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A New Reason to Grow Your Real-Life Social Network

Research shows that being socially isolated can increase your risk of dying young.
Nick Ferrari

Good news: To live longer, you just need to spend more time with other people. What’s the catch? To do it, you’ll have to buck the trend.

A brand new BYU study analysis shows that not only are we becoming more socially isolated, but that this also raises our risk of dying early by up to 32%—as much as obesity, substance abuse, or lack of health care. (The authors’ past research even showed living alone can be just as deadly as smoking 15 cigs a day or being an alcoholic.)

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The study goes on to predict that, by 2030, there will be a health-impairing loneliness epidemic among people under 65 (read: you). “All developed countries show increased trends for living alone—the highest in recorded history,” says study co-author Tim Smith, Ph.D.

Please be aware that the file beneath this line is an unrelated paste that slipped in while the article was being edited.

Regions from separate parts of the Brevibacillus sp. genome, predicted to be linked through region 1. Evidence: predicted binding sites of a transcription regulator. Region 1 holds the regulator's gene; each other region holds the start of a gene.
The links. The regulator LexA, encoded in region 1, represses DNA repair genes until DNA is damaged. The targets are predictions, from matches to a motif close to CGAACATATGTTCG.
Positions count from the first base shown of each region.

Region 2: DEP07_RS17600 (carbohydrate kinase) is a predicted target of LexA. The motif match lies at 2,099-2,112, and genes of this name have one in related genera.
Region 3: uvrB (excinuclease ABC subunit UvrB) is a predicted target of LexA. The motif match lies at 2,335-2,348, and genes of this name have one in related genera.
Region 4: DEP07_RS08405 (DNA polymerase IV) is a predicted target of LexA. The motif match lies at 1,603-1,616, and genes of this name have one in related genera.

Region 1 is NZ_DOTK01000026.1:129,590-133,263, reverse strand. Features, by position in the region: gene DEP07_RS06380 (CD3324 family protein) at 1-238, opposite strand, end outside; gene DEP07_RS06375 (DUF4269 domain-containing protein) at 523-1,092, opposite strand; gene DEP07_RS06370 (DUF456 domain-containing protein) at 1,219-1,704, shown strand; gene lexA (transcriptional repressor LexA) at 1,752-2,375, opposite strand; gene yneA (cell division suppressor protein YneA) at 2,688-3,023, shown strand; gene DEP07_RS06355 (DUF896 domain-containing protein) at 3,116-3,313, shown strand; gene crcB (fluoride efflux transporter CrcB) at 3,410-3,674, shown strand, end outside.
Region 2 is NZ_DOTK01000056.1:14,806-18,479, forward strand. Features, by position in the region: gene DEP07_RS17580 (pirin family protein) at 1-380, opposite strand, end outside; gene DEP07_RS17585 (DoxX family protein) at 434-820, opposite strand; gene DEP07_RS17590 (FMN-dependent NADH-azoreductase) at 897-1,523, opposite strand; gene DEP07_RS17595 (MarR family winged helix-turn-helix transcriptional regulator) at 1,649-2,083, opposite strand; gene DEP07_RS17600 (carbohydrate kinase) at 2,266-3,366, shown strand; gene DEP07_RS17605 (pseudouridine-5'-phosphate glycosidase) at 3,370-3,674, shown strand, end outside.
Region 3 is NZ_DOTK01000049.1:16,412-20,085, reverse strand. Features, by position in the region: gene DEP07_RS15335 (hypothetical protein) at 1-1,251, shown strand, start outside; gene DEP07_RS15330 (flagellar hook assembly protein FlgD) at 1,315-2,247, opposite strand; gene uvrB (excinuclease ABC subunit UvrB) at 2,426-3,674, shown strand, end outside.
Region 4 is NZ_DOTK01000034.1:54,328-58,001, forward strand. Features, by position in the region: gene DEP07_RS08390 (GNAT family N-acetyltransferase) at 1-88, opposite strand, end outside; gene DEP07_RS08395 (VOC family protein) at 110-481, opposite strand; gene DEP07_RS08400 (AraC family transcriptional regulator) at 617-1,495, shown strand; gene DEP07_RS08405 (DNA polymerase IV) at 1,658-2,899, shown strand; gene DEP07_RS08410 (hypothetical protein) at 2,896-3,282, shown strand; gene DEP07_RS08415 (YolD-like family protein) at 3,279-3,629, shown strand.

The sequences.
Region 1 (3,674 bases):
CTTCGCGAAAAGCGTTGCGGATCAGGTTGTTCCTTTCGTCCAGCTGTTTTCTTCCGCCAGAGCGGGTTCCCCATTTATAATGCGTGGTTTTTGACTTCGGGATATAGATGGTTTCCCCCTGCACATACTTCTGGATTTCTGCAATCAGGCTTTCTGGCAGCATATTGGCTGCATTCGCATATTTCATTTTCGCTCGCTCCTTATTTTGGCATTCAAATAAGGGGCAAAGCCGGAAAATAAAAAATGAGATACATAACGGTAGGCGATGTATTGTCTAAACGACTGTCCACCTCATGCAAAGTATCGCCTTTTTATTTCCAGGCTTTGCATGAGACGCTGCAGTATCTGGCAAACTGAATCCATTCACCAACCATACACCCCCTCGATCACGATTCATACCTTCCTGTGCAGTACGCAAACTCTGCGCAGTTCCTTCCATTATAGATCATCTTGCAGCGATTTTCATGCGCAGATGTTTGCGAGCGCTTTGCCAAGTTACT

And though it’s not clear exactly why socially isolated folks are less healthy—Smith speculates they may have poorer self-care, no family to push them to seek treatment, and a lower passion for life—there’s no disputing that they are.

So if you want to stick around for a while, limit your endless “social” networking (which can actually be pretty unsocial), go out instead of ordering/eating/staying in, and keep forging real-life friendships. Other humans need you—and you need them. 

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